In one example, periods in which the user's foot is moving forward in the direction of locomotion such as in a stepping motion may be identified by monitoring the signal 602 for: (a) characteristics that indicate the foot is airborne combined with period of negative acceleration 622 with an increasing negative acceleration 614 leading to a large negative peak 606, or (b) characteristics that indicate a foot strike has occurred, where a period of negative acceleration prior to the foot strike indicates movement in the forward direction, or (c) a period of negative acceleration prior to the relatively large negative peaks 606 just before the zero crossings 608.

In one example, periods in which the user's foot is moving rearward in a backward and upward direction following initial toe-off may be identified by monitoring the signal 602 for: (a) characteristics that indicate the foot is airborne combined with period of positive acceleration, or (b) the period of time immediately following toe-off, but prior to movement of the foot in an identified forward direction.

In one example, the algorithm performs a single and double integration of the acceleration signal 602 during the integration time between the beginning of the stride and the end of the stride. The single integration of the acceleration signal results in the speed v(t) of the travelling foot as a function of time, while the double integral of the acceleration signal gives the traveled distance x(t) of the foot as a function of time.

As shown in FIG. 6, the period of a complete footstep of the runner (i.e., a step time 616) may be measured between the identified foot-strike events of the runner. The portion of each measured step time 616 during which the user's foot is in contact with the running surface (i.e., a foot on ground time 620) may be measured between each detected foot-strike event and a subsequently-detected toe-off event 704.

The portion of each measured step time 616 during which the user's foot is airborne (i.e., a foot in air time 618) may be measured between each detected toe-off event and a subsequently-detected foot-strike event. Thus, for each complete footstep taken by the user, an accurate measurement may be made of each step time 616 of the user, as well as the portions of that step time 616 attributable to foot on ground time 620 and foot in air time 618. A complete footstep means a movement cycle during which the foot of a user begins in a particular position and again returns to that same position. In one example, this information may be used by processors at the sensor unit 2 or sensor unit 4 to accurately calculate the speed and/or pace of the user, the distance traveled by the user, etc., during the corresponding footstep taken by the user.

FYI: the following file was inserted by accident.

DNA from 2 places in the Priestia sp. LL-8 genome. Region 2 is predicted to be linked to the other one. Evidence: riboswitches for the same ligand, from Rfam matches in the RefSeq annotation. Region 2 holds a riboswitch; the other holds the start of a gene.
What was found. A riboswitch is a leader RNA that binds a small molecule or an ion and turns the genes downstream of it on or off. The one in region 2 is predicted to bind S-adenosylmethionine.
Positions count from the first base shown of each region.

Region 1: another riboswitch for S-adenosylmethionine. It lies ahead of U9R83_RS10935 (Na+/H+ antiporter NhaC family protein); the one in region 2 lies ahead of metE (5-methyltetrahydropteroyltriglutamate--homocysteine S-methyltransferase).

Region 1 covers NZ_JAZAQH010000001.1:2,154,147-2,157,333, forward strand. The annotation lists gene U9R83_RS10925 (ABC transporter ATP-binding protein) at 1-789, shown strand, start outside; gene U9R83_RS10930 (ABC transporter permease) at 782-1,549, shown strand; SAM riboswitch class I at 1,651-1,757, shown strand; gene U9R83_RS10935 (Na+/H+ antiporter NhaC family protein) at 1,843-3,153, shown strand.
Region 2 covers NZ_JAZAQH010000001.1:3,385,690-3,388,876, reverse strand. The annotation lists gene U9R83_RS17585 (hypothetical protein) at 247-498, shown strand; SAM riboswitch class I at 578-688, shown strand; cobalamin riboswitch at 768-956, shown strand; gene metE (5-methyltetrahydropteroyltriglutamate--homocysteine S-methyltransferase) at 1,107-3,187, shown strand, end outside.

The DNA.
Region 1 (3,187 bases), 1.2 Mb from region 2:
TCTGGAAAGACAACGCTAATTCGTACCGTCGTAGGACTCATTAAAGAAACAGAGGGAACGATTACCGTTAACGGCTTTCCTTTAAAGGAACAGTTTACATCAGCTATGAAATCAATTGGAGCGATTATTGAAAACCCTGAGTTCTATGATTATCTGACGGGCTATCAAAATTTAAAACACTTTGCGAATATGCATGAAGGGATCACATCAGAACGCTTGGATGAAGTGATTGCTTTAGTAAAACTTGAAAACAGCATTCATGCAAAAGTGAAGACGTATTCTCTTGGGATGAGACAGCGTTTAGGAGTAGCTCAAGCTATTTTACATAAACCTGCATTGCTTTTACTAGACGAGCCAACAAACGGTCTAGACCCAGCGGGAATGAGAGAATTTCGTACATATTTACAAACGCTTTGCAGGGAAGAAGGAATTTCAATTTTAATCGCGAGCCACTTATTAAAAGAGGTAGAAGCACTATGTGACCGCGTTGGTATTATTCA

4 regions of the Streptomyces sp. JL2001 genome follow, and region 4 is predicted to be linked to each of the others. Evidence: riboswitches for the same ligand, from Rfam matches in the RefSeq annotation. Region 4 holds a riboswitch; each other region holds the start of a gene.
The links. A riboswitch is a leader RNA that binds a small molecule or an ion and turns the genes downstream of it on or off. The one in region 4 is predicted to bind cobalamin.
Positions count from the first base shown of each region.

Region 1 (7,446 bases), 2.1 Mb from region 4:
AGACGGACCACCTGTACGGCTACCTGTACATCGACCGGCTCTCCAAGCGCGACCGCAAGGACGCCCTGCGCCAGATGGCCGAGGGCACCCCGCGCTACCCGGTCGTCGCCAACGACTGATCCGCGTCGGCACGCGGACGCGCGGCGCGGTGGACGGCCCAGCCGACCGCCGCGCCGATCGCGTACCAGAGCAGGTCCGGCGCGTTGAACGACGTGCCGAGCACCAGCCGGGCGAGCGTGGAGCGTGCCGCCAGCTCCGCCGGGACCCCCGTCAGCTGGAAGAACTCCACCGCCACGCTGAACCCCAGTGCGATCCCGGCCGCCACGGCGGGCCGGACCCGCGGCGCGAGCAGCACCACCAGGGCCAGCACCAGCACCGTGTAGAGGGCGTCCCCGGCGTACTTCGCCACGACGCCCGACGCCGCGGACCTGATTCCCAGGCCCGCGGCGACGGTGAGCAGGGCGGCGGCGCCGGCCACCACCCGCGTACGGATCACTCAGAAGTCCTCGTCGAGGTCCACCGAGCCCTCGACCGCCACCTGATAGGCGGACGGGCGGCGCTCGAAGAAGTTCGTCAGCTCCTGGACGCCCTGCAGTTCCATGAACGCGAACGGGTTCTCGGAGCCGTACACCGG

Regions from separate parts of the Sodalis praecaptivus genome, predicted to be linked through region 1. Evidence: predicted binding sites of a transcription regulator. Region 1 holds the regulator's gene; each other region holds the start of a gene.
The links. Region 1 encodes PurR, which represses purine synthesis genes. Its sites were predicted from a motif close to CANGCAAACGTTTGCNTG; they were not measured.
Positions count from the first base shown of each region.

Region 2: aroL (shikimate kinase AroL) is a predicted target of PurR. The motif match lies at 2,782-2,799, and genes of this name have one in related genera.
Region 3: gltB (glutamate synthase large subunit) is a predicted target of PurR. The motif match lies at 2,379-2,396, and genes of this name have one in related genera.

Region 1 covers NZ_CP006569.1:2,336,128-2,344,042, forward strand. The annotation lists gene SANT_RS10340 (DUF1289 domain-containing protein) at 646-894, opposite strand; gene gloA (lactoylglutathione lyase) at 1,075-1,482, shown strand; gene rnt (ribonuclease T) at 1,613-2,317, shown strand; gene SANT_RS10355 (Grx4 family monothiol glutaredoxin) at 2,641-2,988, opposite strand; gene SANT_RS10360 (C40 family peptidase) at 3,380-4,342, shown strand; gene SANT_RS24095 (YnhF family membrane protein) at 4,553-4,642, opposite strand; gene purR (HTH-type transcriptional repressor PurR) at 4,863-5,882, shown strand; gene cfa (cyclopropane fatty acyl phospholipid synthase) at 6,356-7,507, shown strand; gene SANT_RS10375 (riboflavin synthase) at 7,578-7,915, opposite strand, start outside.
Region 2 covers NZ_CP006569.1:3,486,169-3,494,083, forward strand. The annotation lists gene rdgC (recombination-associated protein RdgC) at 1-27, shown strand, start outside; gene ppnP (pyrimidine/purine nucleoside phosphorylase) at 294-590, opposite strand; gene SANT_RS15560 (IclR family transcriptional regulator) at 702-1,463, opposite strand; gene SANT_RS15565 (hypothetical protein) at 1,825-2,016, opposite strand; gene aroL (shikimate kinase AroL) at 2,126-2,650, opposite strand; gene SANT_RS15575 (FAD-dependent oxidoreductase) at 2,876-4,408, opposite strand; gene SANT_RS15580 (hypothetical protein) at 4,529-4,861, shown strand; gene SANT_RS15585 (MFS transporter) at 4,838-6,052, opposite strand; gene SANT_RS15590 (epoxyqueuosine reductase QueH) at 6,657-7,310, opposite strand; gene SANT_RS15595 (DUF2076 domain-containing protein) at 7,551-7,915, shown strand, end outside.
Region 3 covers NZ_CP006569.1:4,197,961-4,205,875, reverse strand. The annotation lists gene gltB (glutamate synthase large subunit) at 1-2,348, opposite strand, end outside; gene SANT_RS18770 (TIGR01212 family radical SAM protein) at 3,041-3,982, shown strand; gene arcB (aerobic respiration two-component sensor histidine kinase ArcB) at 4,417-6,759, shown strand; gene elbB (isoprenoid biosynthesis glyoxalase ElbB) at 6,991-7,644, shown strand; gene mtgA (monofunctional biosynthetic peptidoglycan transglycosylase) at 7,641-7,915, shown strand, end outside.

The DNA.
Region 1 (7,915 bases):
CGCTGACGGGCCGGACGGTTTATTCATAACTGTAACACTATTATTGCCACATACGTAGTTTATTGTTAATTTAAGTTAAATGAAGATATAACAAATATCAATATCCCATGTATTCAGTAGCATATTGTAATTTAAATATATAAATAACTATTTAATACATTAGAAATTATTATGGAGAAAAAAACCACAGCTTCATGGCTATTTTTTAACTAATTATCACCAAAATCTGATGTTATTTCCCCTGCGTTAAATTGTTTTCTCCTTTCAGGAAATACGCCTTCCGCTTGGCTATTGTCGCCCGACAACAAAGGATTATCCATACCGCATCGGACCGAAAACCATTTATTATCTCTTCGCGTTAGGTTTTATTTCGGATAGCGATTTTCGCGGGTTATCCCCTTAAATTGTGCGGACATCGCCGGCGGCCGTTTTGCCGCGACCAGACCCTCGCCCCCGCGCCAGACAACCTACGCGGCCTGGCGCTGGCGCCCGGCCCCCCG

In one example, radio transmissions between the foot-mounted sensor unit 4 and the wrist-mounted sensor unit 2 may be made only during the time during which the foot is on the ground because the controller 44 need not be employed to monitor the signal 602 during these time periods. After each foot-strike event the foot of the user will necessarily be on the ground for at least a minimum period of time, and it is not necessary during this period of time to analyze the signal 602 to identify potential occurrences of a toe-off event. Therefore, it is possible to ignore the signals during this particular period of time. Similarly, in one example, calculations involving data accumulated by the foot-mounted sensor unit 4 may be made only during this foot on the ground time 620, thereby consuming processing power only during time periods when the signal 602 need not be actively analyzed.

Similar to the manner in which the accelerometer output signal of a foot mounted accelerometer within sensor unit 4 is processed, the accelerometer output signal of an arm mounted accelerometer within sensor unit 2 is processed. However, analysis of the arm acceleration signal is simplified in that the signal does not contain characteristics associated with a ground strike nor a period of time in which the arm remains on the ground. Rather, during running, the user arm is typically swung forward and backward in a periodic manner. Sensor unit 2 and sensor unit 4 are synchronized in time and clocking to compare the outputs of sensor unit 2 and sensor unit 4.

The arm acceleration signal may fluctuate dynamically in response to movement of the user's arm that occur when the user is walking or running. In one example, the accelerometer is oriented such that when the level of the arm mounted accelerometer signal is greater than zero, this indicates that the accelerometer is sensing a positive acceleration along the acceleration sensing axis, and when the level of the arm mounted accelerometer signal is less than zero, this indicates that the accelerometer is sensing a negative acceleration along the acceleration axis. The accelerometer output signal may be converted into digital values, in which case the positive/negative acceleration boundary may be an arbitrary positive value instead of zero.

The arm acceleration signal is subjected to an algorithm executed by a microprocessor. In one example, a smoothed version of the arm acceleration signal is constantly monitored to simplify monitoring. For example, a smoothed signal resembling a sinusoidal signal representing back and forth motion of the arm in a direction of sensitivity may be monitored.